On average, research suggests, a person’s weight is probably at it more than 50 people influenced by genetic factors.

However, in certain populations, the environment plays a larger role. When you see a family in which every member is slim. You may be wonder and a question comes to your mind. Are they svelte because they are genetically programmed to be or because they go on family hikes and never set foot in a Burger King? The influence of genetics and the environment on weight is an issue that scientists have been trying to sort out for decades.

A wealth of knowledge has come from research on identical twins, who, of course, share all the same genes. In a classic Canadian study published in the New England Journal of Medicine, researchers sequestered 12 sets of identical male twins for 100 days at a college dorm. Six days a week, the twins were fed 1,000 calories per day more than they needed to maintain their weight. Other than walking for 30 minutes daily.

The subjects performed virtually no physical activity. At the end of the study each subject had consumed 84,000 extra calories enough, theoretically to gain about 24 pounds. Also since it generally takes an extra 3,500 calories to gain 1 pound of fats. But that’s not what happens to some men gained as little as 9.5 pounds, whereas others gained as much as 29 pounds. The difference in weight gain among the various twin pairs was three times greater than the average difference within the pairs.

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The location of the extra fat deposited whether below the waist, deep in the belly. Or beneath the skin, the abdominal area also was similar within the pairs but varied greatly between pairs. Moreover, research comparing twins raised apart and twins raised together confirms the significant influence of genes on body fat. In a study of some 600 Swedish twins, the body mass index scores of identical twins raised apart were just as similar as BMI scores of identical twins raised together.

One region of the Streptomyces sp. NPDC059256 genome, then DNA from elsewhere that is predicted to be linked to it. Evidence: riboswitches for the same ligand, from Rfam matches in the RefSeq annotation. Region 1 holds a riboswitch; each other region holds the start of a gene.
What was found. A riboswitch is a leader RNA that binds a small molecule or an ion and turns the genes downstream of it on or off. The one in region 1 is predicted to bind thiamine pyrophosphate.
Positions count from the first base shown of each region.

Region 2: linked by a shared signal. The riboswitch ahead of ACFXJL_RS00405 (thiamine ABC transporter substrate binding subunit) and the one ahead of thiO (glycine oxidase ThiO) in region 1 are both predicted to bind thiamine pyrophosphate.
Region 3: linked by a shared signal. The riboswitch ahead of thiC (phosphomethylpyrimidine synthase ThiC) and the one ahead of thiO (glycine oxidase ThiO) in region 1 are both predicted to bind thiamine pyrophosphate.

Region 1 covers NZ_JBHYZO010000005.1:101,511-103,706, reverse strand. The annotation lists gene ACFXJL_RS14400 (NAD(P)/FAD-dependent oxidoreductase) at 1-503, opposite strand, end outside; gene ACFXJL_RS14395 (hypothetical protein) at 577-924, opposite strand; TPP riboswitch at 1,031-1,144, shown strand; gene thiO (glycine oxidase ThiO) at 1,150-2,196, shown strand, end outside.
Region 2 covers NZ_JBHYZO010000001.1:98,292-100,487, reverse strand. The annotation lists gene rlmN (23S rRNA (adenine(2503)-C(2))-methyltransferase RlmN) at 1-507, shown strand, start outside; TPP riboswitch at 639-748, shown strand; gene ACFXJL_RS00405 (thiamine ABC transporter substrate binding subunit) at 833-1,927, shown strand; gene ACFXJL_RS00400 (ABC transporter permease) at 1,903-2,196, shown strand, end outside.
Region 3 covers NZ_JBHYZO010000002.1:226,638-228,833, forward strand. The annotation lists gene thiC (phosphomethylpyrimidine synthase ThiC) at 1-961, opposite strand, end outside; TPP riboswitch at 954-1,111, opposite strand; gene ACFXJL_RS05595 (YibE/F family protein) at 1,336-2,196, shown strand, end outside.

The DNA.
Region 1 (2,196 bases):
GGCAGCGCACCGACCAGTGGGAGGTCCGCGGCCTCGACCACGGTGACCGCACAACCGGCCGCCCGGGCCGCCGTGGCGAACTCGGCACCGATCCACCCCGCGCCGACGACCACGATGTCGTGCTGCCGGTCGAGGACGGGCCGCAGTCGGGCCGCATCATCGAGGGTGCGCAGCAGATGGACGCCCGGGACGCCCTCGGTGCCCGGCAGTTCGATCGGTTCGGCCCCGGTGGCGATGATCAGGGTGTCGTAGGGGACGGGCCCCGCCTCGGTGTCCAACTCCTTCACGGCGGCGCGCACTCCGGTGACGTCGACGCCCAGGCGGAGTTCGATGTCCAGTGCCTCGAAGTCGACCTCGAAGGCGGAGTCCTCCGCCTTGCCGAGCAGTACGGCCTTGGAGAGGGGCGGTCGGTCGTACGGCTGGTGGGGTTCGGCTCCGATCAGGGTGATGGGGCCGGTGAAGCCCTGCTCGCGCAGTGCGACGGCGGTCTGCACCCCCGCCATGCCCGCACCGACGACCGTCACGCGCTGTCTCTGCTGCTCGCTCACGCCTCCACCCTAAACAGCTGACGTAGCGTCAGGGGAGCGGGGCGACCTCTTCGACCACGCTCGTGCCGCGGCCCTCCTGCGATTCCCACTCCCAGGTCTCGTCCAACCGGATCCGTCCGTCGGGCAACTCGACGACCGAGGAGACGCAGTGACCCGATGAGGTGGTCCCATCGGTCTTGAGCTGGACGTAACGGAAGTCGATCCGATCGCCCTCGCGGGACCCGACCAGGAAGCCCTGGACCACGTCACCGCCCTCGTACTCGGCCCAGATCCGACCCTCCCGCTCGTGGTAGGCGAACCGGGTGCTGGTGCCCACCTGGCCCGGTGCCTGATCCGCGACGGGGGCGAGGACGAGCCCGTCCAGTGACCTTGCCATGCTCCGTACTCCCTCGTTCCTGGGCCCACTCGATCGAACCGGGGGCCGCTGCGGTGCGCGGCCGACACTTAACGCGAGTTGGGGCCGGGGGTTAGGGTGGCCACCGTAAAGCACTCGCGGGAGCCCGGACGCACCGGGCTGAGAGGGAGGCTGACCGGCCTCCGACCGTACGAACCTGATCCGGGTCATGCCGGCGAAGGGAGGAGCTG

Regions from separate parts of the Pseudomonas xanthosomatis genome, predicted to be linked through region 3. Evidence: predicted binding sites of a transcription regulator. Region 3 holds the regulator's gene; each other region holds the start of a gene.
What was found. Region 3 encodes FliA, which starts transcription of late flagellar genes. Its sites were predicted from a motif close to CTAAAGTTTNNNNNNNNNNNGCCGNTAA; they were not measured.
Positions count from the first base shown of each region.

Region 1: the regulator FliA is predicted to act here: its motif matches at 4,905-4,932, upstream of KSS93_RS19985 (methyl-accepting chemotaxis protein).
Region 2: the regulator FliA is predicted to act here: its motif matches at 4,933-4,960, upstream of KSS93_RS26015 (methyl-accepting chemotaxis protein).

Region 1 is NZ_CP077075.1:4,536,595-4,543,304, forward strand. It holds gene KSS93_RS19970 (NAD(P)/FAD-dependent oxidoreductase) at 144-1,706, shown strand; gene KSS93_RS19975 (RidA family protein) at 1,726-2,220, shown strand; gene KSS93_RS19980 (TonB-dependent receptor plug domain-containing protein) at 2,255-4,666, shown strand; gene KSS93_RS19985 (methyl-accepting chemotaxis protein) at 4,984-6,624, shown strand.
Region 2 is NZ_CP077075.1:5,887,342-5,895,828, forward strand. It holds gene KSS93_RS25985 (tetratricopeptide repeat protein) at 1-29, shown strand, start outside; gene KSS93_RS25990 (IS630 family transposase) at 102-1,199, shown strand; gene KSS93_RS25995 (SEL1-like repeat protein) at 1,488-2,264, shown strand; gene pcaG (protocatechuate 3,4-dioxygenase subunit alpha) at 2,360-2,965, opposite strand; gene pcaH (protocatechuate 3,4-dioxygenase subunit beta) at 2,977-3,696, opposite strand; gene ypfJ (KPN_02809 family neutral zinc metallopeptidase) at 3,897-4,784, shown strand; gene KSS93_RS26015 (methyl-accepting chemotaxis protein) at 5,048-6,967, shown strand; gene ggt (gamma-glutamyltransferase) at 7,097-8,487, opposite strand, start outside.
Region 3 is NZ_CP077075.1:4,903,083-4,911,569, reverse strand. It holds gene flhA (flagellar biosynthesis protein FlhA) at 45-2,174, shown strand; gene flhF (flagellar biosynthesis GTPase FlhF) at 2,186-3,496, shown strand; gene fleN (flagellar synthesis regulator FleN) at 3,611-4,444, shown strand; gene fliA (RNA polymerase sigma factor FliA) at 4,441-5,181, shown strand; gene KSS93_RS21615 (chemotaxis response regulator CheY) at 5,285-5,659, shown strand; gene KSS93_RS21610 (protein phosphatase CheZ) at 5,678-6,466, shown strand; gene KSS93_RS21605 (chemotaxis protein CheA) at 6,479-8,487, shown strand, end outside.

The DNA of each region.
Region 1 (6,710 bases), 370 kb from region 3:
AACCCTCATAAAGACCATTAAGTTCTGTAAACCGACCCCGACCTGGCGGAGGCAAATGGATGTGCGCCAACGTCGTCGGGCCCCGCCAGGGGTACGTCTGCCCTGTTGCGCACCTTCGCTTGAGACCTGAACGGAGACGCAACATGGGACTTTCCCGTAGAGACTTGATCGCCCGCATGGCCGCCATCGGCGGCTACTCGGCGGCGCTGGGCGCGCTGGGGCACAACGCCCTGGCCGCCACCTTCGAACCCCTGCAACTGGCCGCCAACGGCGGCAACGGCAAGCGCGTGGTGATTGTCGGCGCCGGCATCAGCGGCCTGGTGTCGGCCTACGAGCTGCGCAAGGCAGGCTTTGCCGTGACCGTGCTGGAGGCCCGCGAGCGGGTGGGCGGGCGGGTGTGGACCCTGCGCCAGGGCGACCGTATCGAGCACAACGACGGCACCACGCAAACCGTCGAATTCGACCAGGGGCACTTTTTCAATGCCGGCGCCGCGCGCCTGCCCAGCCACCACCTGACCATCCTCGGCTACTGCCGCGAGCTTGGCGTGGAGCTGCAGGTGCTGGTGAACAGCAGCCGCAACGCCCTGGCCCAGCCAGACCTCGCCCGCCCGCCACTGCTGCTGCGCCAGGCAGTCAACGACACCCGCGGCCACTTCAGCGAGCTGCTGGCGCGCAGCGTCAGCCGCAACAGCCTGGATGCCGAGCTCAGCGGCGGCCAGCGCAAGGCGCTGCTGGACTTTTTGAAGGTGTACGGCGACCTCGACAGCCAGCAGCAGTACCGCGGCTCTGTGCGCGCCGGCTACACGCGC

And the BMI scores within the identical twin pairs were far more similar than the BMI scores within the fraternal twin pairs. The researchers concluded that, at least in Western society, genetic factors may account for as much as 70 percent of weight difference among individuals. So does this mean your weight is essentially predetermined? So absolutely not!

Sure, if you are genetically susceptible to obesity and your idea of a workout is lifting the lid off a bucket of KFC chicken, you will likely be heavier than a fellow ouch potatoes/KFC fiend who has a propensity to be lean. But if you take up cycling and switch from fried chicken drumsticks to skinless baked breasts, you are likely to stay at a healthy weight regardless of your genes.

Someone who has susceptibility toward obesity just has to be more careful. The rising obesity levels over the last generation show that eating habits and activity levels can drastically affect body weight. Our genes haven’t changed that fast, but our environment has. In certain regions, environmental influences are expressed more fully than in others.

It is primarily lifestyle differences that explain why only 13.8 percent of Colorado residents are obese compared with 24.3 percent of Mississippians. However, it is largely genetic differences that explain why certain Native American populations have higher obesity rates than other Americans with similar habits. Moreover, it is recommended you should take a look at this article on how to reduce belly fat overnight. 

Recommended Reading: How to Figure Out Ideal Body Weight?

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Originally posted 2018-12-02 22:06:20.

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